Posts Tagged ‘history’

American Social History Online

Sunday, June 1st, 2008

If any of you lose the blue paperclip, here’s the link to American Social History Online.  We welcome partnerships with you and your institution.   If you are interested in contributing a collection of 19th and/or 20th century digital primary resources (MODS only, please), or would like to collaborate in other ways, please contact us.

Challenges to Historical Visualization: the Need for an Event Standard

Friday, May 23rd, 2008

Hello, THATCampers! Jeremy and I have been thinking about doing something on the genres and challenges of historical visualization in the digital realm.  We’d like to take a catholic view of visualization, considering everything from simple timelines to rich visual reconstructions such as Rome Reborn.  The former have gotten a pretty bad rap over the years, but as historians, we personally tend to be just as skeptical of the latter.  We’ll tell you why at Camp 😉

One of the things we’d like to discuss in particular is what we see as one of the primary roadblocks facing quality historical visalizations of all kinds: the fact that there aren’t any good or widely accepted standards for describing and marking up historical events. Digital historians have managed to do a lot with maps and documents, places and artifacts, because there are good and well established metadata standards for describing these units of historical analysis (e.g. longitude, latitude, KML, MARC, OAI, etc.)  But we don’t have anything comparable for marking up happenings, which are at least as important as place and stuff to historical discourse.  There are, however, several contenders, including HEML, Microformats (hCard, hCalendar, Geo), and iCal, and we’d like to bounce these around to see if any stand out or can be made/hacked to do the job. At the very least, we’d like to start a conversation and encourage smart people to start thinking about just what a useful event standard would look like.

We were thinking Tom might introduce the session with some thoughts on historical visualizations in general and on timelines (and their persistent audience popularity) in particular.  Jeremy could then introduce the more specific (i.e. meaty/practical/useful) topic of event standards and demonstrate a proof-of-concept for implementing various Microformats for creating maps, timelines, and other visualizations with ads from the Virginia Runaway Slave database. To round out the session it would be great if we could find a couple campers with more experience working in Second Life, gaming, or 3-D reconstruction to join us to share their thoughts on the role (or lack thereof) of time-centered and other standards in more immersive visualizations. Finally, we’re totally open to suggestions from campers who would like to take the session in another direction altogether. Jump on board!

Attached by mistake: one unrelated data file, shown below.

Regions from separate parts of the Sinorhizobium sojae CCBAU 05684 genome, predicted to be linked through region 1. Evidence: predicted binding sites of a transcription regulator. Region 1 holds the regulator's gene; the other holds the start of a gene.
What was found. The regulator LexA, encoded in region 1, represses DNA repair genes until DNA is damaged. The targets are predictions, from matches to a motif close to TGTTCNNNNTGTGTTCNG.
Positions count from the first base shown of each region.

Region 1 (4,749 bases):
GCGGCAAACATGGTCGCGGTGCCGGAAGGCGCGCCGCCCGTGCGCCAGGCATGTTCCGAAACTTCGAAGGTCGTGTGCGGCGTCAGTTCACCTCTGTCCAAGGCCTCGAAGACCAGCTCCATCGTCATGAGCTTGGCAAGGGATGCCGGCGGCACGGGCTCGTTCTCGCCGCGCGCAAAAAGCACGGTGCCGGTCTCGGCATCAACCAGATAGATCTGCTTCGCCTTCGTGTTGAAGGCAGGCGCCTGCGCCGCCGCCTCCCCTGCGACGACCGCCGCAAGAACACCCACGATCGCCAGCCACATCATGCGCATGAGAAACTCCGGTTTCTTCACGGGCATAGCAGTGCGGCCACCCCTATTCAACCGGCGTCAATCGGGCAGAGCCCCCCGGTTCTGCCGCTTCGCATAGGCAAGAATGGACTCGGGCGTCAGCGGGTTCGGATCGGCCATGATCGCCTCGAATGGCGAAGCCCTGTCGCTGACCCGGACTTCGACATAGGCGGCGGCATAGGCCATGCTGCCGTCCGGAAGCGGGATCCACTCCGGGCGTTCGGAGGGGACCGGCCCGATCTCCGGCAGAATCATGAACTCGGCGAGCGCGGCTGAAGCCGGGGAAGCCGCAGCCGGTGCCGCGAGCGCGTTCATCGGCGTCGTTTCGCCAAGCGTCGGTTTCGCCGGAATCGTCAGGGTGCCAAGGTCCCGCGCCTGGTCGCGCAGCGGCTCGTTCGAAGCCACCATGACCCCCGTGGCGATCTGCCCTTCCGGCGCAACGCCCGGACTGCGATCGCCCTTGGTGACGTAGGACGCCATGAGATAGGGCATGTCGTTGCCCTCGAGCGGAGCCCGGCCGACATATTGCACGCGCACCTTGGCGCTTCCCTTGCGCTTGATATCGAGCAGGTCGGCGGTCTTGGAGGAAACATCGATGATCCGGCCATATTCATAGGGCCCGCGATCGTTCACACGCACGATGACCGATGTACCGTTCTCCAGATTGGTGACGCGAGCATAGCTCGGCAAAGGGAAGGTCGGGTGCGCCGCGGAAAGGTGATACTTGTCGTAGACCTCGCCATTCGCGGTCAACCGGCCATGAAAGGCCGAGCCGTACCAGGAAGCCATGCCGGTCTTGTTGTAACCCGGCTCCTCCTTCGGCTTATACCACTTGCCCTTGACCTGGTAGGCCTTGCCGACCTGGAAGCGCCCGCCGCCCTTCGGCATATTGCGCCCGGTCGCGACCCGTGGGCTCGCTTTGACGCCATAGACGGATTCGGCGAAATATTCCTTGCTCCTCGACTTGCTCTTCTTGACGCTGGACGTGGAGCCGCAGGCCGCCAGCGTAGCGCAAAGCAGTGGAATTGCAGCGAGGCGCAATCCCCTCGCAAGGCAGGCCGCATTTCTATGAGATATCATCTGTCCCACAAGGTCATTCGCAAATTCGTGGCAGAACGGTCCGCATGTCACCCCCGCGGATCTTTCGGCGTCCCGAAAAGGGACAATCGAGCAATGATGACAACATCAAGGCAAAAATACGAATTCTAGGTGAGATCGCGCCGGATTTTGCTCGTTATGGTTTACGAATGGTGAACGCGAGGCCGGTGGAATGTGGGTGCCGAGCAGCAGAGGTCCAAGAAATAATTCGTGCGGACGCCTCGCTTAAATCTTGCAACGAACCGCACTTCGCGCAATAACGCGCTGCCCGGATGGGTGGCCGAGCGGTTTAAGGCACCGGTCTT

Tom and Jeremy

Playing History: Video Games and the Humanities

Tuesday, May 20th, 2008

As we get closer to the camp I thought I would test the waters and see if any of the THATCampers are interested in pulling together a games in the humanities session.

At CHNM Dave and I are in the early stages of planning and developing a collaborative directory for freely available history games and interactives. In my experience, finding serious/educational games on the web is a haphazard and disorganized business. There is no systematic way to search across the content. There are currently thousands of free educational games available online in individual content silos. Broadcasting entities like PBS, BBC, and the History Channel, and subsidiary programs like NOVA, each develop a variety of games associated with their programming, but these are often buried in the very complex sitemaps of their large websites. Similarly, independent educational game developers like Persuasive Games, provide access only to their own offerings. These individual repositories limit the ability of teachers looking for game content related to a specific topic. For history teachers faced with ever increasing burdens on their time it takes far too long to research each of these sites individually. Further, without any means for user feedback, the widely varying quality of these games ensures that web searches return a random mismatch of high and low quality games divorced from their potential classroom use.

Beyond this, if we get funding, we plan to have some historians and history teachers review a subset of these games, with the historians focusing on the historicity of the games and pointing to primary sources that teachers might present to students to read with or against the games argument and the teachers focusing on how the game could fit into the classroom setting.

This brings me to one of the things I would like to pick other campers brains about. What kinds of criteria should these types of games be reviewed against? There are models for reviewing commercial games (Things like this review in game informer), models for reviewing historical works (Like scholarly book reviews), and designed based research offers ideas for assessing curricular activities. This leads to a very practical question for us, what sort of rubric/guidelines and interface do we provide for reviewing games in our project. I do, however, think it is of broader concern as well. What kinds of value do games bring to humanities teaching and scholarship and on what criteria do we evaluate the success of a given game and interactive in the humanities?

Beyond direct responses to my issues anyone interested in games and the humanities please post comments with your thoughts and ideas for discussions/sessions at THATCamp.